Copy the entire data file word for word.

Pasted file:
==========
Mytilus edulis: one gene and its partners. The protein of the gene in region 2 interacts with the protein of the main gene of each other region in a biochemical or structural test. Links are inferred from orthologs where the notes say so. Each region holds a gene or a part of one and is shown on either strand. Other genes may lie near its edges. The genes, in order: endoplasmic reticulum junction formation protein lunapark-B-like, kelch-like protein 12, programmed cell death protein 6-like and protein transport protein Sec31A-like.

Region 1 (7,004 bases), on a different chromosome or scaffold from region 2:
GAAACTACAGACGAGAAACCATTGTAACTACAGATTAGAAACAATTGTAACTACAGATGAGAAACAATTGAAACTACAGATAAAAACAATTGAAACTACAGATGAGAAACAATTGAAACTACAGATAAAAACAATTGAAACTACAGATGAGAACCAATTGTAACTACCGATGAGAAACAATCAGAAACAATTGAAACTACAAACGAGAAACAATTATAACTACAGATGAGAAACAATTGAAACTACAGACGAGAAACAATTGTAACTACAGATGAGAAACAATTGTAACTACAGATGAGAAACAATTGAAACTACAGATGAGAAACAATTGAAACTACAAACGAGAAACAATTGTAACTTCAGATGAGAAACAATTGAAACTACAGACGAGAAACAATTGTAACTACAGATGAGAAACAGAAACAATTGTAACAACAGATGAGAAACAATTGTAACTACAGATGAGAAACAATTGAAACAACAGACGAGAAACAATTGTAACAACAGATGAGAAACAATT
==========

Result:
Mytilus edulis: one gene and its partners. The protein of the gene in region 2 interacts with the protein of the main gene of each other region in a biochemical or structural test. Links are inferred from orthologs where the notes say so. Each region holds a gene or a part of one and is shown on either strand. Other genes may lie near its edges. The genes, in order: endoplasmic reticulum junction formation protein lunapark-B-like, kelch-like protein 12, programmed cell death protein 6-like and protein transport protein Sec31A-like.

Region 1 (7,004 bases), on a different chromosome or scaffold from region 2:
GAAACTACAGACGAGAAACCATTGTAACTACAGATTAGAAACAATTGTAACTACAGATGAGAAACAATTGAAACTACAGATAAAAACAATTGAAACTACAGATGAGAAACAATTGAAACTACAGATAAAAACAATTGAAACTACAGATGAGAACCAATTGTAACTACCGATGAGAAACAATCAGAAACAATTGAAACTACAAACGAGAAACAATTATAACTACAGATGAGAAACAATTGAAACTACAGACGAGAAACAATTGTAACTACAGATGAGAAACAATTGTAACTACAGATGAGAAACAATTGAAACTACAGATGAGAAACAATTGAAACTACAAACGAGAAACAATTGTAACTTCAGATGAGAAACAATTGAAACTACAGACGAGAAACAATTGTAACTACAGATGAGAAACAGAAACAATTGTAACAACAGATGAGAAACAATTGTAACTACAGATGAGAAACAATTGAAACAACAGACGAGAAACAATTGTAACAACAGATGAGAAACAATT